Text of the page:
SNAP FACT: In Fiscal Year (FY) 2014, 82 percent of benefits were redeemed in super markets and superstores.
So the first day of the SNAP challenge is right around the corner! The first step in healthy eating on a budget is to make a meal plan, create a grocery list and stick to it, the latter being the hardest part.
Step 1: Obtain sales flyers from local grocery stores and make a list of what the best deals are that week and then fill in with must need items.
Here is how that looked for me:
Eurofresh Market- $23.53
Boneless skinless Chicken Breasts- $4.98 (3.5#)
Green Peppers- $.72 (2)
Deli Ham- $.85 (1/4# at $2.99/#)
Deli Chicken- $2.53 (3/4# at $2.99/#)
Pasta Sauce- $.79
Frozen Vegetables- $.69 + $.69
Frozen Tilapia- $3.99 (2#)
Peanut Butter- $.99
Artichokes- $.33 (1)
Squash- $.35 (1/2# at $.66/#)
Zucchini- $.29 (1/2# at $.66/#)
Bananas- $1.60 (10)
Apples- $.76 (1#)
Corn Tortillas- $.39 (12)
Half & Half- $1.69
Onions- $.99 (3# bag)
Potatoes- $1.49 (5# bag)
Chicken Legs- $4.27 (4.8# bag at $.89/#)
Frozen Ground Turkey- $1.69
Yeast- $.79 (3pk)
Dollar Tree- $8
Brown Rice- $1
Splenda-like sweetener- $1
Vegetable Oil- $1
Eggs- $2 ($1 each for 2, 6-packs)
- With SNAP dollars you don't need to pay for tax
- I will likely use small amounts of things throughout the week like spices but I will note what I am using outside of the $44 that I spent. My reasoning for this is that if I was using SNAP and starting with nothing I would slowly build up my staples (sugar, salt, flour, spices, mustard, etc.). In my example this week I am buying oil, salt, flour and splenda. I would likely use these over the whole month and each week set aside ~$5 for similar items
Step 2- Meal plan for the week:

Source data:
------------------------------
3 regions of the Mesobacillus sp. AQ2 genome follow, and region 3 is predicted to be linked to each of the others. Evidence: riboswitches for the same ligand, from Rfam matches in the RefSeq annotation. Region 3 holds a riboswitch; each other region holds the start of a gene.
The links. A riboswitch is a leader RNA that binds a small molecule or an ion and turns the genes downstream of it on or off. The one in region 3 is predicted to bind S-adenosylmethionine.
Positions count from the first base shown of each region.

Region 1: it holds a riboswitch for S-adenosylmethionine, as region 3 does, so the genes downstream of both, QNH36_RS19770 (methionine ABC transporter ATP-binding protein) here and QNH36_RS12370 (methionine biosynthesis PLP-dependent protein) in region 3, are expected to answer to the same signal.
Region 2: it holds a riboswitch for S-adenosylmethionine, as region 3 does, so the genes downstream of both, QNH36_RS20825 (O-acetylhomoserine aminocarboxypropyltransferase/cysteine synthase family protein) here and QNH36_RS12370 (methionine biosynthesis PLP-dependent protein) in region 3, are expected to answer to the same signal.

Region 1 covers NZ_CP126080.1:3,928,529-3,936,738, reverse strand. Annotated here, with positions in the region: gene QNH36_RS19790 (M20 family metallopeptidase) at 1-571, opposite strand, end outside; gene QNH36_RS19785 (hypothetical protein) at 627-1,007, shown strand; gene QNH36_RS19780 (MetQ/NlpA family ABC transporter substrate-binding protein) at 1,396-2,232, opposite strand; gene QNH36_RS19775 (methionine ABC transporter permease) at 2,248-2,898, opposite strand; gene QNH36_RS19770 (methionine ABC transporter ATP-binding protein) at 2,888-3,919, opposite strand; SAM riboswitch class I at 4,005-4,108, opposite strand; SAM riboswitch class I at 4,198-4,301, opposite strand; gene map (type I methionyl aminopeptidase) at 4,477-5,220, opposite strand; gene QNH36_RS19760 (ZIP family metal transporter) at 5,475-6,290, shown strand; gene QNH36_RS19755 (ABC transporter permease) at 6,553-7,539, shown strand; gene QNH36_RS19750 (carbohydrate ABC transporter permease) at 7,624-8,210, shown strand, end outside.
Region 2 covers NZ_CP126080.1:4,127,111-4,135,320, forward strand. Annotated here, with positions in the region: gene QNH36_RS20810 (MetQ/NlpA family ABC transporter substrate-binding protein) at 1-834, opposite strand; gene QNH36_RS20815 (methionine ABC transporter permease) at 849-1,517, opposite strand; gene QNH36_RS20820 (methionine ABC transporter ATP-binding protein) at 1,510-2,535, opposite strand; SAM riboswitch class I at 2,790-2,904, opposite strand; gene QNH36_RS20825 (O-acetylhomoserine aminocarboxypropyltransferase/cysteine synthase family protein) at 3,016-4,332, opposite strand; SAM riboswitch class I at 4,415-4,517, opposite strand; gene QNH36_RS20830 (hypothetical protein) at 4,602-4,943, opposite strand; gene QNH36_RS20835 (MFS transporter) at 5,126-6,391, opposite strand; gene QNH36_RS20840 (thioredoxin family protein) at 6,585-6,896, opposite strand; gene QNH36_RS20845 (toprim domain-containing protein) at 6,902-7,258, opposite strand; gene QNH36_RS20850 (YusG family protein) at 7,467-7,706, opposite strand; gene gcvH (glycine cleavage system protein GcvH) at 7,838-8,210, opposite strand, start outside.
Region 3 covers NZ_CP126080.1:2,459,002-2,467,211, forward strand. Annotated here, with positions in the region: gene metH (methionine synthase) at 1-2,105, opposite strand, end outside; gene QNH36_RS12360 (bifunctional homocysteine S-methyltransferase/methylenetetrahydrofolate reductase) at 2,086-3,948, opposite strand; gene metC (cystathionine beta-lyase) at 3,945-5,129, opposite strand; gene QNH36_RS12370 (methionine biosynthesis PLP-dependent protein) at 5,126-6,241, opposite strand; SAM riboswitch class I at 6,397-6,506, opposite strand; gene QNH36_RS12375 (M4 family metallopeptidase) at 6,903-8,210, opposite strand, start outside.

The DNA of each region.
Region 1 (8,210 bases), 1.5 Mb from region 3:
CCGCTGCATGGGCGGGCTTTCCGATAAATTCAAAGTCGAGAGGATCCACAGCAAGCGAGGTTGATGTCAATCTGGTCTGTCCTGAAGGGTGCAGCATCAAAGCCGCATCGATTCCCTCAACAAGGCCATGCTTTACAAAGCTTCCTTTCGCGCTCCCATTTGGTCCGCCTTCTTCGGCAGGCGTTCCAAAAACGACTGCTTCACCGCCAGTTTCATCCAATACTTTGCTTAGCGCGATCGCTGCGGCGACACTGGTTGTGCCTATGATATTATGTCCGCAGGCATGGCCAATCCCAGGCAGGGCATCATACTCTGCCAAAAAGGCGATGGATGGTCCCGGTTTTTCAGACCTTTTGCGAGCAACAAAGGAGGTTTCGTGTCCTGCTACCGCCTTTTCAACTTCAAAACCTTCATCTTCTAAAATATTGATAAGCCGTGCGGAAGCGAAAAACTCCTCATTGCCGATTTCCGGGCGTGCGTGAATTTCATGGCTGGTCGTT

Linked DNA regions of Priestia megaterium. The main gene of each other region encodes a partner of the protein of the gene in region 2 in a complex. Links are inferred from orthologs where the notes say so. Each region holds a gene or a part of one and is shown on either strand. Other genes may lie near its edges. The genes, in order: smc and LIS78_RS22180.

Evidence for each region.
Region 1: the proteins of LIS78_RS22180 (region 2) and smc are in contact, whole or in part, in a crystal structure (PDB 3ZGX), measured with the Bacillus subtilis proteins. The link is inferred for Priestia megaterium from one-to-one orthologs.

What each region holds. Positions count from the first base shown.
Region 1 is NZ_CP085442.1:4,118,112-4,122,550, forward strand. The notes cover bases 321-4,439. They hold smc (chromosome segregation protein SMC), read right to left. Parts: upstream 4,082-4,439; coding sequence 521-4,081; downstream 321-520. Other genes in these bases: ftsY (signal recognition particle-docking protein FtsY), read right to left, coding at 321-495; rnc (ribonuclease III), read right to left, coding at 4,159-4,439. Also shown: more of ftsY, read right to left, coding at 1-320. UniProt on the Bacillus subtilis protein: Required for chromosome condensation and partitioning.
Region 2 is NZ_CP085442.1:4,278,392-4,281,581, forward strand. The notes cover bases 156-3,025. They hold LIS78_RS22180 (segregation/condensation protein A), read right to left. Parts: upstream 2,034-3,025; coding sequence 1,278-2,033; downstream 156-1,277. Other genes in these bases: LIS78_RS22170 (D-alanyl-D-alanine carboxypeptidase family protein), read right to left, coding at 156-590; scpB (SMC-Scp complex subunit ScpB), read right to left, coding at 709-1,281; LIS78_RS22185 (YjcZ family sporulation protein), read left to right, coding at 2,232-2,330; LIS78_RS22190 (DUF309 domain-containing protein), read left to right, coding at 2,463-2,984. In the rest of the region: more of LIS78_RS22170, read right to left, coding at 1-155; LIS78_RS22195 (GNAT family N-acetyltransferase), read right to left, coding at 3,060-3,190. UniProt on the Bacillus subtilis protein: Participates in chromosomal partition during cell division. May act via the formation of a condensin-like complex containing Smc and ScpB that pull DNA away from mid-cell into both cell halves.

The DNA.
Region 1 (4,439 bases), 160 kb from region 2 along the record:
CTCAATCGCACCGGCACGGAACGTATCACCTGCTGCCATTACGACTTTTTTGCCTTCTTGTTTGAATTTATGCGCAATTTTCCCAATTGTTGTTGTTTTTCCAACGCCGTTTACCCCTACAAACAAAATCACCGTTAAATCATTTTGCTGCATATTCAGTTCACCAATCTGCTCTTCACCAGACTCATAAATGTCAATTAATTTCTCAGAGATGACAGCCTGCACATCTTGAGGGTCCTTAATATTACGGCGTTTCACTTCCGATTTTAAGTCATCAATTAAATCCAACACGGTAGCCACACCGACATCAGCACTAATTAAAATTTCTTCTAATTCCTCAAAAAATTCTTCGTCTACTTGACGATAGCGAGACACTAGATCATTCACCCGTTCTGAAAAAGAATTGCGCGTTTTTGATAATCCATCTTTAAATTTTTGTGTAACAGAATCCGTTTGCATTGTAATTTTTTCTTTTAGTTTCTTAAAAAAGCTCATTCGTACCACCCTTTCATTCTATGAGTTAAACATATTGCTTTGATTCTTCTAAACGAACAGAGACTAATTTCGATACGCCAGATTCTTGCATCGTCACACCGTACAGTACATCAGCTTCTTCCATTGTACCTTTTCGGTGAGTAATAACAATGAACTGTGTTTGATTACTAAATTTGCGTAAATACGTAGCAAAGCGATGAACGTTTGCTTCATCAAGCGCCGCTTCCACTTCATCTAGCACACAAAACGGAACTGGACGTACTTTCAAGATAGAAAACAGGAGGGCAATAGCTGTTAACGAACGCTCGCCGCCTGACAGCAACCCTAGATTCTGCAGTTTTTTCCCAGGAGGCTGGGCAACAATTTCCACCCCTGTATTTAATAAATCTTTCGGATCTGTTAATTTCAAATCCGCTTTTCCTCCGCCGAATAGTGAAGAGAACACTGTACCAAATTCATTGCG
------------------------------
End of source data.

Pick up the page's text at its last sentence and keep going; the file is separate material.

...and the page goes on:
- Oatmeal, Milk, Banana
- Leftovers, Sandwiches (Peanut butter or lunch meat), fruit, milk, cut up peppers
-Chicken, Potatoes, Vegetables
- Tilapia, Artichoke, Lentils
- Pasta, Sauce, Ground Turkey, Bread
- Chicken, squash/zucchini, rice
- Fritata and fruit
- Hard boiled egg
- Apple with peanut butter
- Tortilla chips
Challenges found while grocery shopping:
- When purchasing fresh fruits and vegetables I had to actually weigh them in the produce department. Normally when I buy fruits and vegetables I just add as much as I think that I want to a bag and throw it in my cart. When shopping with only a set amount of money a few cents over could mean putting the item back at the register.
- When requesting items at the deli counter you have to be careful of amount. I had budgeted for 1# of lunch meat. When I arrived at the deli counter I noticed that in addition to the $2.99 chicken I had planned on purchasing that ham was also on sale for the same price. I decided to get 1/4# of ham and 3/4# of chicken. The ham came out perfectly but the chicken ended up being closer to .8#. If I was truly shopping with only SNAP dollars that small amount of overage could have been a problem.
- Impulse purchases! This was probably the hardest thing. There are so many things that could have easily jumped into my cart in the store but when sticking to a budget they had to stay away.
- Even best laid plans can go array. One of the items that I was planning on purchasing was a tray of mixed fruits. My main grocery store, Eurofresh, packages up overripe but still edible fruit and sells the bundles for $.99. I had planned on grabbing one of these to score ~10 servings of fruit for the week at a budget price but they were out. Instead I made a quick decision that apples and bananas were the next cheapest thing.
- Watch the register. Two of the items that I had planned on purchasing ended up ringing up higher than I had thought they would be. While watching the register I noticed this and asked the cashier to take the items off. The items would have cost me an extra $1, something that I normally would have allowed but when trying to stay within a SNAP allowance they were a no go.
Check back tomorrow when the plan goes into action!